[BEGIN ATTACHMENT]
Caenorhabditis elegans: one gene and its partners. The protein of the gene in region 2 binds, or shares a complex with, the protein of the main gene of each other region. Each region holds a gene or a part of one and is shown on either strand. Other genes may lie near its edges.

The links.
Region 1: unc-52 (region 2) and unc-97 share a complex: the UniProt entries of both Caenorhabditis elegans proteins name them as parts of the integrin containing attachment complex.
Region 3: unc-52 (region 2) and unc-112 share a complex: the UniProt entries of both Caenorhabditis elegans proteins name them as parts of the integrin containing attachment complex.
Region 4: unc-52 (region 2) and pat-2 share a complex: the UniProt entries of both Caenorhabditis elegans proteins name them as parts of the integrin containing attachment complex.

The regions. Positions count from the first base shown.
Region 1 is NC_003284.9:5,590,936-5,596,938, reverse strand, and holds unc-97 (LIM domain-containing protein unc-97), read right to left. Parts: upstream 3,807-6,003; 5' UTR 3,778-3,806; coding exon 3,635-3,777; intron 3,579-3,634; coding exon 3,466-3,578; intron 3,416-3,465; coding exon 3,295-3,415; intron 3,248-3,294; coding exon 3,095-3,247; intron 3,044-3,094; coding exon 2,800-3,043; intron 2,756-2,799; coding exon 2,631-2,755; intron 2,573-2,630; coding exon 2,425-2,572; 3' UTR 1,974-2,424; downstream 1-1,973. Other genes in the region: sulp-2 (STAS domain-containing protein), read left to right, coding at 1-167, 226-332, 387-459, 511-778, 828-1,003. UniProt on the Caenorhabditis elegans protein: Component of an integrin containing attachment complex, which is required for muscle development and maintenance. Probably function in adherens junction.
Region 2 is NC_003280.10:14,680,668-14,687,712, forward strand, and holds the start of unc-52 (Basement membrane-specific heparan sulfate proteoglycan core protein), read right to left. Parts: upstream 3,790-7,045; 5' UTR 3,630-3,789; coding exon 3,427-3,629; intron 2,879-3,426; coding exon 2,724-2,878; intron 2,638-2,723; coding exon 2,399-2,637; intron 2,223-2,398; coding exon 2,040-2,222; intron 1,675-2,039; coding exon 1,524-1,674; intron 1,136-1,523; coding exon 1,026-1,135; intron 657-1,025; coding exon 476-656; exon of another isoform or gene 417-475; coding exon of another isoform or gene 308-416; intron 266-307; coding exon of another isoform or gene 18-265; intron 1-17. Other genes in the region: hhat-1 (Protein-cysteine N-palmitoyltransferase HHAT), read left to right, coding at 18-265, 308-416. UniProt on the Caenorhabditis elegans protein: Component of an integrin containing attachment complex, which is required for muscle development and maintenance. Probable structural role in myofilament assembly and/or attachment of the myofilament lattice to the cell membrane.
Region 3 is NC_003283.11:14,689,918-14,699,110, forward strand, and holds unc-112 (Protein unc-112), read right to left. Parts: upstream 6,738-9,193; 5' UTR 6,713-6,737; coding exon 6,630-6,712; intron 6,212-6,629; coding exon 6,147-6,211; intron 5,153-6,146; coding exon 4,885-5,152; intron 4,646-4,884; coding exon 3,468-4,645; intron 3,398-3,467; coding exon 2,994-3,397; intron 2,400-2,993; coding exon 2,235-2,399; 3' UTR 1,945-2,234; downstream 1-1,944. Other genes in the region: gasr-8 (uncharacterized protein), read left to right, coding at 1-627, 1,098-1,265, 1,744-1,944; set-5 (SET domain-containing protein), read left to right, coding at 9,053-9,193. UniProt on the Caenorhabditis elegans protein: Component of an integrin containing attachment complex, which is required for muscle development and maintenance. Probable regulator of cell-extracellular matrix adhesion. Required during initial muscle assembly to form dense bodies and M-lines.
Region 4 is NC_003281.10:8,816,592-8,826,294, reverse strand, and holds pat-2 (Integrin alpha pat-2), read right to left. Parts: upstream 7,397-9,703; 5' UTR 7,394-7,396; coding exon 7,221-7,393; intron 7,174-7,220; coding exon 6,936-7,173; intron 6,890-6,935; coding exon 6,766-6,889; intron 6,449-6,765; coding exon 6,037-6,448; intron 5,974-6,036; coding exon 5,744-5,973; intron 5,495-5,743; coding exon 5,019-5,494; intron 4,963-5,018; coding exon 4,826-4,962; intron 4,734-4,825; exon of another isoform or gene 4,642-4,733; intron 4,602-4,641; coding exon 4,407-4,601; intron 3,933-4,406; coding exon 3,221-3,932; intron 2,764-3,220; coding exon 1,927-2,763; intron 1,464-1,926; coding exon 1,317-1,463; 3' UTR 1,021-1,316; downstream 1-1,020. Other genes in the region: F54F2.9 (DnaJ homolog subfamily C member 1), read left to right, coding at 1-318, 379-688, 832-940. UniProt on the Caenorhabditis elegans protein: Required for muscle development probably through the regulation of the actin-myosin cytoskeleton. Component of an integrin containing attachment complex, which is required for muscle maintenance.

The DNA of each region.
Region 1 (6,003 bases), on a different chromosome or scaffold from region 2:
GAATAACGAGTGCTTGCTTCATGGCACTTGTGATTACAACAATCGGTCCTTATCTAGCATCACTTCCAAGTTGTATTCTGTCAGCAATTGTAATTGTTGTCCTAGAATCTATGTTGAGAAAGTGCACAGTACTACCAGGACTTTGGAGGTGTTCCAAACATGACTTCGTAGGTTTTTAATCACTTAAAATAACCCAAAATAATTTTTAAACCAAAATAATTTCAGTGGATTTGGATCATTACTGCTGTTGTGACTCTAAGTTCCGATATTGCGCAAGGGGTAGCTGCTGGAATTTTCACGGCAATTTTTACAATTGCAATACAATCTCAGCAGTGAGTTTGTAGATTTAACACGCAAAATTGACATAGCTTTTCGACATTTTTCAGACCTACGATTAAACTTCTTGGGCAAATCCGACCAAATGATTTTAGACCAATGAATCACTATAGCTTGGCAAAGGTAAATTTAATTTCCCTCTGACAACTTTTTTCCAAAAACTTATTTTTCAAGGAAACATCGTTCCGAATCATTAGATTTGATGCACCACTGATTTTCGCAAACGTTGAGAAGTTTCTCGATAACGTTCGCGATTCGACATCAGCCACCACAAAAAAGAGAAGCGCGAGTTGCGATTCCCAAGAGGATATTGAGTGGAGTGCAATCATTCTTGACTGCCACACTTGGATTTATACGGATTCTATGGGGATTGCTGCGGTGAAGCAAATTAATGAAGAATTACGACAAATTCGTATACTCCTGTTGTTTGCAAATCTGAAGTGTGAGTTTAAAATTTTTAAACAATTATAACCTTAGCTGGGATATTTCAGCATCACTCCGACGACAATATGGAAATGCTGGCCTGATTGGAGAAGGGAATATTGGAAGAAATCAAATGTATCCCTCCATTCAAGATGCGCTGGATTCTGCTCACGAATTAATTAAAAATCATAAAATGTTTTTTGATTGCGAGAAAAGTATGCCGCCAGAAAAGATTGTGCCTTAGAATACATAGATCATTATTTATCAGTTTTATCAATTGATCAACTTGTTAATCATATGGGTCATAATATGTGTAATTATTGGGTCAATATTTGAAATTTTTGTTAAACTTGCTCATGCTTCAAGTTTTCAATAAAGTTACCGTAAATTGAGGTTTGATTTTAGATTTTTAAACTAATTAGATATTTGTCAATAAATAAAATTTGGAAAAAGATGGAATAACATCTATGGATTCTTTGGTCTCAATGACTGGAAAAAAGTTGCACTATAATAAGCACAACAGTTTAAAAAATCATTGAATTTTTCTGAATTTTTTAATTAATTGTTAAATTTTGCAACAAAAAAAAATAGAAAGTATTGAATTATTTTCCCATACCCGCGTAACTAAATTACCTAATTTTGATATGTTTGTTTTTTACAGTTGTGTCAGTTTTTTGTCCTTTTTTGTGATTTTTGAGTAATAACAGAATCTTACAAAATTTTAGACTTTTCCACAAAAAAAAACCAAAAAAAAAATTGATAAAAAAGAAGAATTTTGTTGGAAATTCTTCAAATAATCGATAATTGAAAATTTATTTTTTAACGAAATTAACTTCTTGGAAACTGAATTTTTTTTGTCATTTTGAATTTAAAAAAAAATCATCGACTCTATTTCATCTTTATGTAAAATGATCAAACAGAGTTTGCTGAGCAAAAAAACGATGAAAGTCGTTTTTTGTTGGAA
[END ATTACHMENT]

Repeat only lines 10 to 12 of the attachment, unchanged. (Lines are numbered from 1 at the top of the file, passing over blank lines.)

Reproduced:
Region 4 is NC_003281.10:8,816,592-8,826,294, reverse strand, and holds pat-2 (Integrin alpha pat-2), read right to left. Parts: upstream 7,397-9,703; 5' UTR 7,394-7,396; coding exon 7,221-7,393; intron 7,174-7,220; coding exon 6,936-7,173; intron 6,890-6,935; coding exon 6,766-6,889; intron 6,449-6,765; coding exon 6,037-6,448; intron 5,974-6,036; coding exon 5,744-5,973; intron 5,495-5,743; coding exon 5,019-5,494; intron 4,963-5,018; coding exon 4,826-4,962; intron 4,734-4,825; exon of another isoform or gene 4,642-4,733; intron 4,602-4,641; coding exon 4,407-4,601; intron 3,933-4,406; coding exon 3,221-3,932; intron 2,764-3,220; coding exon 1,927-2,763; intron 1,464-1,926; coding exon 1,317-1,463; 3' UTR 1,021-1,316; downstream 1-1,020. Other genes in the region: F54F2.9 (DnaJ homolog subfamily C member 1), read left to right, coding at 1-318, 379-688, 832-940. UniProt on the Caenorhabditis elegans protein: Required for muscle development probably through the regulation of the actin-myosin cytoskeleton. Component of an integrin containing attachment complex, which is required for muscle maintenance.

The DNA of each region.
Region 1 (6,003 bases), on a different chromosome or scaffold from region 2: